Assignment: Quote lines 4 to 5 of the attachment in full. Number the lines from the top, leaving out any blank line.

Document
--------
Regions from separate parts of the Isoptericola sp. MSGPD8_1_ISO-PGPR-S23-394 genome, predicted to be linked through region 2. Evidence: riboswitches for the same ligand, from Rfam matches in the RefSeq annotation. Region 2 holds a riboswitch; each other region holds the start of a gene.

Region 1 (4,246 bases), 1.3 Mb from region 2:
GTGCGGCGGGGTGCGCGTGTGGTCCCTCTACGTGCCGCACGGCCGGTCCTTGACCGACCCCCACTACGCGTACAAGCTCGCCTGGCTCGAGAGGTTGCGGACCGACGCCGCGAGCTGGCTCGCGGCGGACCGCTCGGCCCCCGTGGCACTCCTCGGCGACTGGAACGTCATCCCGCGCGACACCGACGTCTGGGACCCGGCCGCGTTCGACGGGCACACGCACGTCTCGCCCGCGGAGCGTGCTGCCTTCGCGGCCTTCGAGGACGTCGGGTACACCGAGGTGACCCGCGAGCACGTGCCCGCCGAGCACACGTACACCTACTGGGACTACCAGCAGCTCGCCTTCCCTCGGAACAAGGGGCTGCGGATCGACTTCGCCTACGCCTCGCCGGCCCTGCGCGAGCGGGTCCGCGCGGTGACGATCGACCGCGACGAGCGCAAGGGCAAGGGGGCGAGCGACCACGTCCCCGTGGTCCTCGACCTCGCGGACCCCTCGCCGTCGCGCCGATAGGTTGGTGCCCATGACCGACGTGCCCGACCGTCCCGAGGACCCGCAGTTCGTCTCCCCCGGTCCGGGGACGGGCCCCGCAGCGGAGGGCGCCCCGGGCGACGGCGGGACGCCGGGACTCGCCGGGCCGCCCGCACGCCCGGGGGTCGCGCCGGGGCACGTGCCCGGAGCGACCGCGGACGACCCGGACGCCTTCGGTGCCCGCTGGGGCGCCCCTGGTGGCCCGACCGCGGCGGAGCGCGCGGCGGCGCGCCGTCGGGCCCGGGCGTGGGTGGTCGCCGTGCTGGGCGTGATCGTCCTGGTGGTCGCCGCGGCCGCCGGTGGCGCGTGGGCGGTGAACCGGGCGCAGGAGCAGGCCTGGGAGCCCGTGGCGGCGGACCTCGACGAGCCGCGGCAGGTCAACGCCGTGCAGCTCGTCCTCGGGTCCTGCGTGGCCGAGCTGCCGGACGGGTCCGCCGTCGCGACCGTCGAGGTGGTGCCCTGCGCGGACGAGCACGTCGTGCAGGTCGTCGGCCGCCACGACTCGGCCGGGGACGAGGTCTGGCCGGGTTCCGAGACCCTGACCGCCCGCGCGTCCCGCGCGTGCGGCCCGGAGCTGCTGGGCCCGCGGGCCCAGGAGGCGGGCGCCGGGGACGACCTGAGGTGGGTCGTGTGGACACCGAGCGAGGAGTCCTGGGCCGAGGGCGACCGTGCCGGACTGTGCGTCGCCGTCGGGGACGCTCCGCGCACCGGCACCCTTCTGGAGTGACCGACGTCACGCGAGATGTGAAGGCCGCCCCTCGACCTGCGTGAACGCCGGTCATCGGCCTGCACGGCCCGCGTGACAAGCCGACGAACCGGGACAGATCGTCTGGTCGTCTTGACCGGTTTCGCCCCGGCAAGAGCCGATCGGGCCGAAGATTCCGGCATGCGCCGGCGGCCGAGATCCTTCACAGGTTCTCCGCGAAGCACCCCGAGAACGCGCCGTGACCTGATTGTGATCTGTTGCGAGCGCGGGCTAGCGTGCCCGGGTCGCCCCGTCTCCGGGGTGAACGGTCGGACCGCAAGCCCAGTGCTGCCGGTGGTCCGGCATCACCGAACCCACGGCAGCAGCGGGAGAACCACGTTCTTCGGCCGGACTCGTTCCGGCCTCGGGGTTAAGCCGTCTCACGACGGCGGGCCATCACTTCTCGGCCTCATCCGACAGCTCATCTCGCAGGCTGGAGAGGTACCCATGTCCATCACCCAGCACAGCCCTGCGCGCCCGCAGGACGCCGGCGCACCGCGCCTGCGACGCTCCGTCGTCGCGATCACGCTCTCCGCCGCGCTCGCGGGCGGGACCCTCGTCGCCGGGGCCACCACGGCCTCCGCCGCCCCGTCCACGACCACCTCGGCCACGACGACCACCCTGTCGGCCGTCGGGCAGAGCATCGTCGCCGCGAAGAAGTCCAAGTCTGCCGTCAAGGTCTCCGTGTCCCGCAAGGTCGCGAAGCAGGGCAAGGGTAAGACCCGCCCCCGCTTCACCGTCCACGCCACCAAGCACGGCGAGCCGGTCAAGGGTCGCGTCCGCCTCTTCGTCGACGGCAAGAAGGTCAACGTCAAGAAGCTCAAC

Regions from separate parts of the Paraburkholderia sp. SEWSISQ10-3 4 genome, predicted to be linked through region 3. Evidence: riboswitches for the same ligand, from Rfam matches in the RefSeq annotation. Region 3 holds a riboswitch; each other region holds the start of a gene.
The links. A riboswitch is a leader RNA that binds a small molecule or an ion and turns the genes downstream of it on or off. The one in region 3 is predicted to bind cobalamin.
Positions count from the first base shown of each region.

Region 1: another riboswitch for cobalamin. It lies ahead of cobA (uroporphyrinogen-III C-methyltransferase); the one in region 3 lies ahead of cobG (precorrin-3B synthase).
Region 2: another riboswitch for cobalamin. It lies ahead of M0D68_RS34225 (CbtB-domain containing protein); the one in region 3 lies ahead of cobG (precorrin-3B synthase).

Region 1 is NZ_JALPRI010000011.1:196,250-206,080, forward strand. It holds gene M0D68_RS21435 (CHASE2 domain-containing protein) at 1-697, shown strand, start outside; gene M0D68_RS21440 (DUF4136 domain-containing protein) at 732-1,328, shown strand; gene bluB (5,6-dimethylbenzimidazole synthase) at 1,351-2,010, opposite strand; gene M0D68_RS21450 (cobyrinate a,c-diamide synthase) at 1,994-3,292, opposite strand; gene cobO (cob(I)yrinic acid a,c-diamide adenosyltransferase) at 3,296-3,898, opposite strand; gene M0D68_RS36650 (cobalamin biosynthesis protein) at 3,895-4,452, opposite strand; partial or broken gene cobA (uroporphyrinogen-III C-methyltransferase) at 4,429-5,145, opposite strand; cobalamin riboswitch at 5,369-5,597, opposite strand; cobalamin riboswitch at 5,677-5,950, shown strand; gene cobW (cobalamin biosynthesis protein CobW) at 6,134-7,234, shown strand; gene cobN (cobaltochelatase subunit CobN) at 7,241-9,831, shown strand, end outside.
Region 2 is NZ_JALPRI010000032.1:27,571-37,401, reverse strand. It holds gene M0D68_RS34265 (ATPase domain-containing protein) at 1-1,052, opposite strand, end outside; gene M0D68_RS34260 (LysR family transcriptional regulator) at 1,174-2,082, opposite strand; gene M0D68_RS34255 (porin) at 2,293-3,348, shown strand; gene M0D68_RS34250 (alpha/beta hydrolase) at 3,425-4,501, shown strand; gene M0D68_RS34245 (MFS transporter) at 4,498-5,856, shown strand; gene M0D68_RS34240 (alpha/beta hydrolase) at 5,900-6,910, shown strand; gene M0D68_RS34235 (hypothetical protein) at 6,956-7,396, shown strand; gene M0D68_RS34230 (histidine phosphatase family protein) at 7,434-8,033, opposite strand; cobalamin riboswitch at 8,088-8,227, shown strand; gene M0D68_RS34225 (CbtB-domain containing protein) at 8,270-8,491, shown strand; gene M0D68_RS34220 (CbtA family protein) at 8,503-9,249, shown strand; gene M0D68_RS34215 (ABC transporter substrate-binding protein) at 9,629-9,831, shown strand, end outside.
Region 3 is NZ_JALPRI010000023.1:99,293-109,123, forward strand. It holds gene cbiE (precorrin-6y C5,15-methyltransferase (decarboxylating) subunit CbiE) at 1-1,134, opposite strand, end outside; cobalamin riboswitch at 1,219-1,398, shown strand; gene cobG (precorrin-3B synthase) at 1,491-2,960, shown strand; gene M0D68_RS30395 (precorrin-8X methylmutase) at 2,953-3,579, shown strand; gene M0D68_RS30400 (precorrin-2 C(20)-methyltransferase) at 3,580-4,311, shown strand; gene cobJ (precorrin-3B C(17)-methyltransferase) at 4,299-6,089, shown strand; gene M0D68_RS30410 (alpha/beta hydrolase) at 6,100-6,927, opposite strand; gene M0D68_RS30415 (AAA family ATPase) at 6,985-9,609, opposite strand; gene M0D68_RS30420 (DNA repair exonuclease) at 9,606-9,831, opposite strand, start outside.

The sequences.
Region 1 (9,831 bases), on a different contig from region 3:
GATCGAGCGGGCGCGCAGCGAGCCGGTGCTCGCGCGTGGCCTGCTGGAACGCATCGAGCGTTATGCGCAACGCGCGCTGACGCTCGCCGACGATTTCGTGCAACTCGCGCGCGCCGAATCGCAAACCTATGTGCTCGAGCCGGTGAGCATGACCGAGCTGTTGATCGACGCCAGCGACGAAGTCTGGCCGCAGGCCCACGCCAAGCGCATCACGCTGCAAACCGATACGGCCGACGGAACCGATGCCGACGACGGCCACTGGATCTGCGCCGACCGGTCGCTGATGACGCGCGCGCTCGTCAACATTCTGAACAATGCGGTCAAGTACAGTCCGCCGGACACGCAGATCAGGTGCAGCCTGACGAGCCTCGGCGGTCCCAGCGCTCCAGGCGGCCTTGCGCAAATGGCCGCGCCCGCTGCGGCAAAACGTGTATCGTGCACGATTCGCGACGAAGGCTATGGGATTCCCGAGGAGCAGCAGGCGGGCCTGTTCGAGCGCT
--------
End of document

Regions from separate parts of the Paraburkholderia sp. SEWSISQ10-3 4 genome, predicted to be linked through region 3. Evidence: riboswitches for the same ligand, from Rfam matches in the RefSeq annotation. Region 3 holds a riboswitch; each other region holds the start of a gene.
The links. A riboswitch is a leader RNA that binds a small molecule or an ion and turns the genes downstream of it on or off. The one in region 3 is predicted to bind cobalamin.